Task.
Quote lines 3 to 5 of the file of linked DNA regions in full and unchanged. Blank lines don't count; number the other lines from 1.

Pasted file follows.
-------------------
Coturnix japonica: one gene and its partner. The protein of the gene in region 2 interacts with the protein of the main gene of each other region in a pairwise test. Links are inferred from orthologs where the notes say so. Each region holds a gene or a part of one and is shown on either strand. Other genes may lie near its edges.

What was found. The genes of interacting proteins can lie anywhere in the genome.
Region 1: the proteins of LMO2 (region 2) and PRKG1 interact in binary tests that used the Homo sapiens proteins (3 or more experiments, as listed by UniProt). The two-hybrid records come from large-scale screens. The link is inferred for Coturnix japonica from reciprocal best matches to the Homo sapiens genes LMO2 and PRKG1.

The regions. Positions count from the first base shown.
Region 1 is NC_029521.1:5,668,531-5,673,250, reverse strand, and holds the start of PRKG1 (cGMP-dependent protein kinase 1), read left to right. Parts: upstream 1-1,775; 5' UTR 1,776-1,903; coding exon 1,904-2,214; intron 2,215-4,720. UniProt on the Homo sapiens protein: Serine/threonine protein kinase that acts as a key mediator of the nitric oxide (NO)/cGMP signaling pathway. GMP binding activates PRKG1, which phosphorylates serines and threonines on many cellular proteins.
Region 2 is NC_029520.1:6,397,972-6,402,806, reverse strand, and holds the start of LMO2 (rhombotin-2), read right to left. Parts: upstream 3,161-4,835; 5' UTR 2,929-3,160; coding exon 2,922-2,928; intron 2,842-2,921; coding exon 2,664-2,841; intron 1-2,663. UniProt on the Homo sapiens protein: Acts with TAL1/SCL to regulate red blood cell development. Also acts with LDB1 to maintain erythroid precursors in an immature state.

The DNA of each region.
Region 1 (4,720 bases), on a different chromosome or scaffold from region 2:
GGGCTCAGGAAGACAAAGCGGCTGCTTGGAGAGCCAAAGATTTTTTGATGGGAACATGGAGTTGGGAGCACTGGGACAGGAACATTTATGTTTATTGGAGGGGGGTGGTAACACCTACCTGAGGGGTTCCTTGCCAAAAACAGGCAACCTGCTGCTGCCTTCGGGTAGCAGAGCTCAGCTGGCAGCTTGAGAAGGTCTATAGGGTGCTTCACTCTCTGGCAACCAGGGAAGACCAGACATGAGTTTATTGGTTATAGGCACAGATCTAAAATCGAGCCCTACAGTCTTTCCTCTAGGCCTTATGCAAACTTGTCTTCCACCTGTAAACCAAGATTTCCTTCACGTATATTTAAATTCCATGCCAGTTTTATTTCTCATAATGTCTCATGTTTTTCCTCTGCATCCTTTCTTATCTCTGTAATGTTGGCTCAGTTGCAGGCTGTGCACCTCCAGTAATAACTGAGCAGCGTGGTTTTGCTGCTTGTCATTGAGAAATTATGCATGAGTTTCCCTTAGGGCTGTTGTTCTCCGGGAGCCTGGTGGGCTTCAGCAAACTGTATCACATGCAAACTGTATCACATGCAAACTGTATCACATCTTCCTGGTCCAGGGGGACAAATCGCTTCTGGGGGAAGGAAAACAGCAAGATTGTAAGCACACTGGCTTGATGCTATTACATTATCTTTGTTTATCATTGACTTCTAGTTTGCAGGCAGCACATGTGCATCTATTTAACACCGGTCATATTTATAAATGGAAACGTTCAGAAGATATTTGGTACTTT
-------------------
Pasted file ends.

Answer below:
Region 1: the proteins of LMO2 (region 2) and PRKG1 interact in binary tests that used the Homo sapiens proteins (3 or more experiments, as listed by UniProt). The two-hybrid records come from large-scale screens. The link is inferred for Coturnix japonica from reciprocal best matches to the Homo sapiens genes LMO2 and PRKG1.

The regions. Positions count from the first base shown.
Region 1 is NC_029521.1:5,668,531-5,673,250, reverse strand, and holds the start of PRKG1 (cGMP-dependent protein kinase 1), read left to right. Parts: upstream 1-1,775; 5' UTR 1,776-1,903; coding exon 1,904-2,214; intron 2,215-4,720. UniProt on the Homo sapiens protein: Serine/threonine protein kinase that acts as a key mediator of the nitric oxide (NO)/cGMP signaling pathway. GMP binding activates PRKG1, which phosphorylates serines and threonines on many cellular proteins.